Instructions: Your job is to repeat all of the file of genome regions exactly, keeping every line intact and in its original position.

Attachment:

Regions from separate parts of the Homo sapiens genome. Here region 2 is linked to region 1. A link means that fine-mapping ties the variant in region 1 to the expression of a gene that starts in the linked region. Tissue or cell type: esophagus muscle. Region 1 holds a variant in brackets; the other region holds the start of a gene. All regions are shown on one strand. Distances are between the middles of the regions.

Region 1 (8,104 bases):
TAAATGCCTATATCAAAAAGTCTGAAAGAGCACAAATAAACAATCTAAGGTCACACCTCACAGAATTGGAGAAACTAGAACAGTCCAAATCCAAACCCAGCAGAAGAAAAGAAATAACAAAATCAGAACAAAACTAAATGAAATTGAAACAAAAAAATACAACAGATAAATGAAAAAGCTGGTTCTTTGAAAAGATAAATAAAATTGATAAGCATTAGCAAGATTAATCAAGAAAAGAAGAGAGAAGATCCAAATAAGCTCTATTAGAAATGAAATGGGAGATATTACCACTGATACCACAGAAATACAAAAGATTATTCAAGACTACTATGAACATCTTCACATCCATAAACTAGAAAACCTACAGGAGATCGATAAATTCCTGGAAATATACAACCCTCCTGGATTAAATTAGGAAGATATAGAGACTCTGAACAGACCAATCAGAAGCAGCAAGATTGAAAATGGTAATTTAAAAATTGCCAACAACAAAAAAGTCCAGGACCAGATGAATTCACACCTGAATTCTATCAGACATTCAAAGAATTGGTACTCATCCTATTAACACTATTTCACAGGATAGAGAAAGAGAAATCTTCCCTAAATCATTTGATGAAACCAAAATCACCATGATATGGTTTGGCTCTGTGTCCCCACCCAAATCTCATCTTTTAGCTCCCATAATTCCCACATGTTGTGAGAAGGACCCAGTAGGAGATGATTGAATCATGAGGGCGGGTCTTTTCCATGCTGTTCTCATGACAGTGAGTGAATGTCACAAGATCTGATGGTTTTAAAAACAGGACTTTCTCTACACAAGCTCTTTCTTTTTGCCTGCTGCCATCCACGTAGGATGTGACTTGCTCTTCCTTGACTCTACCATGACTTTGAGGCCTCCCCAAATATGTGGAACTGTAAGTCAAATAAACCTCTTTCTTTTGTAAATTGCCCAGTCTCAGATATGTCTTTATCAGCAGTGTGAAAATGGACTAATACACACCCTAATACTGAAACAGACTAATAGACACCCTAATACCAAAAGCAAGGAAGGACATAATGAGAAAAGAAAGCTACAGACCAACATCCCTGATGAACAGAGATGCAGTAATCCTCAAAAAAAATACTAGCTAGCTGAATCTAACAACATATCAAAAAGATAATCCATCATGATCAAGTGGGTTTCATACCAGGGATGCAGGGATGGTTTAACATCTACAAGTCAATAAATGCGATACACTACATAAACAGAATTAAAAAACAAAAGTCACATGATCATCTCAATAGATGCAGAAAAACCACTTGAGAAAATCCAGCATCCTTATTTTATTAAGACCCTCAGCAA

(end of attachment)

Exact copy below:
Regions from separate parts of the Homo sapiens genome. Here region 2 is linked to region 1. A link means that fine-mapping ties the variant in region 1 to the expression of a gene that starts in the linked region. Tissue or cell type: esophagus muscle. Region 1 holds a variant in brackets; the other region holds the start of a gene. All regions are shown on one strand. Distances are between the middles of the regions.

Region 1 (8,104 bases):
TAAATGCCTATATCAAAAAGTCTGAAAGAGCACAAATAAACAATCTAAGGTCACACCTCACAGAATTGGAGAAACTAGAACAGTCCAAATCCAAACCCAGCAGAAGAAAAGAAATAACAAAATCAGAACAAAACTAAATGAAATTGAAACAAAAAAATACAACAGATAAATGAAAAAGCTGGTTCTTTGAAAAGATAAATAAAATTGATAAGCATTAGCAAGATTAATCAAGAAAAGAAGAGAGAAGATCCAAATAAGCTCTATTAGAAATGAAATGGGAGATATTACCACTGATACCACAGAAATACAAAAGATTATTCAAGACTACTATGAACATCTTCACATCCATAAACTAGAAAACCTACAGGAGATCGATAAATTCCTGGAAATATACAACCCTCCTGGATTAAATTAGGAAGATATAGAGACTCTGAACAGACCAATCAGAAGCAGCAAGATTGAAAATGGTAATTTAAAAATTGCCAACAACAAAAAAGTCCAGGACCAGATGAATTCACACCTGAATTCTATCAGACATTCAAAGAATTGGTACTCATCCTATTAACACTATTTCACAGGATAGAGAAAGAGAAATCTTCCCTAAATCATTTGATGAAACCAAAATCACCATGATATGGTTTGGCTCTGTGTCCCCACCCAAATCTCATCTTTTAGCTCCCATAATTCCCACATGTTGTGAGAAGGACCCAGTAGGAGATGATTGAATCATGAGGGCGGGTCTTTTCCATGCTGTTCTCATGACAGTGAGTGAATGTCACAAGATCTGATGGTTTTAAAAACAGGACTTTCTCTACACAAGCTCTTTCTTTTTGCCTGCTGCCATCCACGTAGGATGTGACTTGCTCTTCCTTGACTCTACCATGACTTTGAGGCCTCCCCAAATATGTGGAACTGTAAGTCAAATAAACCTCTTTCTTTTGTAAATTGCCCAGTCTCAGATATGTCTTTATCAGCAGTGTGAAAATGGACTAATACACACCCTAATACTGAAACAGACTAATAGACACCCTAATACCAAAAGCAAGGAAGGACATAATGAGAAAAGAAAGCTACAGACCAACATCCCTGATGAACAGAGATGCAGTAATCCTCAAAAAAAATACTAGCTAGCTGAATCTAACAACATATCAAAAAGATAATCCATCATGATCAAGTGGGTTTCATACCAGGGATGCAGGGATGGTTTAACATCTACAAGTCAATAAATGCGATACACTACATAAACAGAATTAAAAAACAAAAGTCACATGATCATCTCAATAGATGCAGAAAAACCACTTGAGAAAATCCAGCATCCTTATTTTATTAAGACCCTCAGCAA